The common shared features of SS and sialoadenosis in this case were salivary gland enlargement, and dryness in the mouth and eyes. Xerostomia appeared to be just a subjective sensation and was not by sialometry findings. The absence of immuno-specific markers and the lack of characteristic biopsy features allowed us to exclude the diagnosis of SS. The patient gave a positive answer to ocular and oral symptoms (inclusion criteria), and there was only 1 criterion of SS (Schirmer’s test ≤ 5 mm/5 minutes in at least 1 eye) giving her 1 point, and this was not enough for the patient to fit the classification criteria of primary SS [9].

The patient was diagnosed with idiopathic sialoadenosis. More in-depth history taking revealed that the patient was treated by a psychiatrist 5 years ago for bulimia. Therefore, another psychiatric consultation was arranged.

According to the psychiatrist’s report, this patient first came to their view 5 years ago (at the age of 18 years) while a first-year university student. The girl came to study from abroad, which required changes in her usual living conditions and carried a heavy load on the adaptation process. At that time, the patient showed mental disorders of the anxiety-depressive spectrum. The patient complained of anxiety, which prevented her from daily tasks and led to sleep disturbances, low mood, loss of motivation and interest in studying, and decreased attention. The girl missed classes, although she was a capable and responsible student. In a detailed interrogation, she categorically denied eating disorders, although it was clear that the patient did not fully disclose the content of her emotional experiences, which was regarded by us as a cultural secrecy.

The psychological disorder was considered a consequence of insufficient adaptive resources, because the girl had travelled hundreds of kilometres to study abroad, left her family, and had to get used to a different mentality, traditions, and peculiarities of life. According to the results of scientific research, emigrants have different degrees of severity of mental adaptation disorders, manifested in disharmonious personality structure, inadequate ways of emotional response to conflict, and violation of the system of interpersonal and microsocial interaction. Disorders in the psycho-emotional sphere of migrants are known to cover an extremely wide range of pathological manifestations, affecting the emotional, cognitive, behavioural, motivational-demanding, communicative spheres; overlapping, they can lead to global personality disorders [10].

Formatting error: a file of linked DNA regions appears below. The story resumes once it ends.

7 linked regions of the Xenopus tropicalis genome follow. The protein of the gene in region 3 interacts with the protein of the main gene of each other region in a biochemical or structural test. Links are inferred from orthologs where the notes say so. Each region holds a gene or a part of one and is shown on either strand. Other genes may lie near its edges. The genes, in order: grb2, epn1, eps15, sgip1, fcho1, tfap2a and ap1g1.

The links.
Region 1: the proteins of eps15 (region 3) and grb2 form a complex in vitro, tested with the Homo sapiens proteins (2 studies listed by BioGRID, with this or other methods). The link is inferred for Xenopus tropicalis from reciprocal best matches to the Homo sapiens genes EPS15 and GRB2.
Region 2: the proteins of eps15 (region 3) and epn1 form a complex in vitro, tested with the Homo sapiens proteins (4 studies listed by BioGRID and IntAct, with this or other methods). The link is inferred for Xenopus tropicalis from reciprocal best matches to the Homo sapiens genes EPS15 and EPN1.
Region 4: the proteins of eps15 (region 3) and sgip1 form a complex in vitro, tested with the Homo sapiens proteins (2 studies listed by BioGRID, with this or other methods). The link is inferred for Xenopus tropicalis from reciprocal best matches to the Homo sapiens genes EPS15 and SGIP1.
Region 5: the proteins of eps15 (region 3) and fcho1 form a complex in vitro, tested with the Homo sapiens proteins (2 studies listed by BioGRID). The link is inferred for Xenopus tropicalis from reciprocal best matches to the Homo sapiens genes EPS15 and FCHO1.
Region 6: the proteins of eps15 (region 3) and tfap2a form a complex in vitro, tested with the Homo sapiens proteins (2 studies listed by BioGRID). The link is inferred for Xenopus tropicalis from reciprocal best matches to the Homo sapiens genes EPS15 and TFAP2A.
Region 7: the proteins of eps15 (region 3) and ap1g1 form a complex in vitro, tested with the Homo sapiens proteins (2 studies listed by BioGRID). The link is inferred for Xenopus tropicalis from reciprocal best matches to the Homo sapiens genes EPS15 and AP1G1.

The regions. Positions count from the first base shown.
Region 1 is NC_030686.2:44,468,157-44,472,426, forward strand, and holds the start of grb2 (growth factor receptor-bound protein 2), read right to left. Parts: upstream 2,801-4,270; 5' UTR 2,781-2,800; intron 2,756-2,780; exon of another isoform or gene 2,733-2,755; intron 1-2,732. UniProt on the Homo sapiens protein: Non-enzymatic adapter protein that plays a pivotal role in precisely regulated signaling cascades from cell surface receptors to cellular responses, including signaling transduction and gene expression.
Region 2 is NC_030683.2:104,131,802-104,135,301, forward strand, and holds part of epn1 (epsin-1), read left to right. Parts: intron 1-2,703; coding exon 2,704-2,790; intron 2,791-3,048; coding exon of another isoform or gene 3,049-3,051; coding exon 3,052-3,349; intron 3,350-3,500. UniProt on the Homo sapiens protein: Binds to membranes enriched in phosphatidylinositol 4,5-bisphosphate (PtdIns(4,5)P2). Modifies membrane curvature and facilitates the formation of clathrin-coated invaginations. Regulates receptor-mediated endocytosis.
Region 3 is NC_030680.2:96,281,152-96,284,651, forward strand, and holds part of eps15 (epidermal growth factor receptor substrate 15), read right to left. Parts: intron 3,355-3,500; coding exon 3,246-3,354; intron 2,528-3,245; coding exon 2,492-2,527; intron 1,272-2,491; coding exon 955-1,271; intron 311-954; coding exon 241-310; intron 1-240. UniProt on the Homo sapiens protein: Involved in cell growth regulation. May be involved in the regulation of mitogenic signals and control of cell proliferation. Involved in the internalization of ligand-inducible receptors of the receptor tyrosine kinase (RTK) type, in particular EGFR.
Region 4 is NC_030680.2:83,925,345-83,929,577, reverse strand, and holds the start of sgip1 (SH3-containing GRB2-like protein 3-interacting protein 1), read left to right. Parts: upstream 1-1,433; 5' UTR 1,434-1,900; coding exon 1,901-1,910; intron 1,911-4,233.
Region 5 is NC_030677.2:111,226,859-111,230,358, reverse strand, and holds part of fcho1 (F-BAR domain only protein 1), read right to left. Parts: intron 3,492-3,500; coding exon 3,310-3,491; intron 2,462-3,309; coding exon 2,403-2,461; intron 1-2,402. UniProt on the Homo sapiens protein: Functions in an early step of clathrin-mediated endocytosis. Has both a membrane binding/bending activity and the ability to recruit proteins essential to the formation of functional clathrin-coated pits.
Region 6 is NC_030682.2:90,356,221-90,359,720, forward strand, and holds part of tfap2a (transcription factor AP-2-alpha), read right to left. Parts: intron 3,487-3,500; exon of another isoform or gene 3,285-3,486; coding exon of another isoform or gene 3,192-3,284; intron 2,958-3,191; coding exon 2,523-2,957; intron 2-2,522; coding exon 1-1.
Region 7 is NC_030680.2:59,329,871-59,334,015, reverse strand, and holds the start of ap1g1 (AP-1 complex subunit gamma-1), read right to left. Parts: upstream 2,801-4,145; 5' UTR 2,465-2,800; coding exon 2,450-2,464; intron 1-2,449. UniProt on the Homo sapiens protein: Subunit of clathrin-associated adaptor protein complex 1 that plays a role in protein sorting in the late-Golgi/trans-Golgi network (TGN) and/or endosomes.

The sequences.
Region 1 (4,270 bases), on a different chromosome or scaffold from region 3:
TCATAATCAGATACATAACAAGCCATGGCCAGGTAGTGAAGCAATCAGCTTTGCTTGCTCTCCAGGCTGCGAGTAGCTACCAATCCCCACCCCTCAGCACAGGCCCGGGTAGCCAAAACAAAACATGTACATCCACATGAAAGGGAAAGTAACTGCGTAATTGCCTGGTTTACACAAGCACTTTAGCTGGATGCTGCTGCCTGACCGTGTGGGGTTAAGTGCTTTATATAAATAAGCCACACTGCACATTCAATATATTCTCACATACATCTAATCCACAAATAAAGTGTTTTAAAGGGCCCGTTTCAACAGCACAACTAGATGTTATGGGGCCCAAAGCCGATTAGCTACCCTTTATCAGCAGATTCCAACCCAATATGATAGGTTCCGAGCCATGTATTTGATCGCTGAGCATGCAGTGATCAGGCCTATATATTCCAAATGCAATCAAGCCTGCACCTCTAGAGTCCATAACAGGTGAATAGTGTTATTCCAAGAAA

The patient was diagnosed with adaptation disorder and anxiety-depressive reaction (F43.22), and appropriate treatment was prescribed: sertraline 20 mg once daily along with cognitive-behavioural therapy. Pharmacological therapy lasted for about 6 months. By the end of the 1st year the patient regularly attended consultations, and a considerable improvement was noted. However, later the patient started missing classes again, was not showing any activity, and eventually stopped attending psychotherapy. After that, contact with her was lost for several years.

The current visit to a psychiatrist was after the referral of a rheumatologist and a dentist due to disfiguration of her face, as this had become a priority. After many examinations and consultations, the specialists linked the change in the student’s mood with the change in her appearance causing self-doubt: the girl had to wear clothes that covered the swelling. In addition, the patient complained of dry mouth, poor sleep with early awakenings, anxiety about her health and her future, constipation, and loss of motivation and opportunities to enjoy life and the things that used to be fun.

While working with the patient it became possible to establish a relationship of trust, and only then did she openly speak about her eating disorders and their causes. We came to know that the patient periodically induced vomiting (occasionally it was repeated daily for up to 2 weeks). Vomiting turned out not to be the result of overeating, nor was it associated with dietary errors. It was not aimed to decrease body weight either (the patient did not care about her weight and was satisfied with her appearance; patient’s body mass index was 22.5, and the diagnosis of anorexia was not established). While feeling anxiety, she listened to advice of her friend, who shared the experience of her family according to which it was possible to reduce emotional pain and to get rid of anxiety by releasing stomach contents. Artificially induced vomiting brought her physical and, most importantly, situational psychological relief. Since then, in moments of anxiety, depression, and sadness, the patient made herself vomit and, in her opinion, felt better. Vomiting acted as a defence mechanism against emotional pain and helped to control the stressful situation.

Thus, the vicious circle closed: the source of stress-internal tension-vomiting-relief. Unfortunately, the patient was afraid and ashamed to talk about vomiting, and as a result, she felt guilty and imperfect. Periods of well-being, when the patient managed to live without vomiting, were alternating with exacerbations.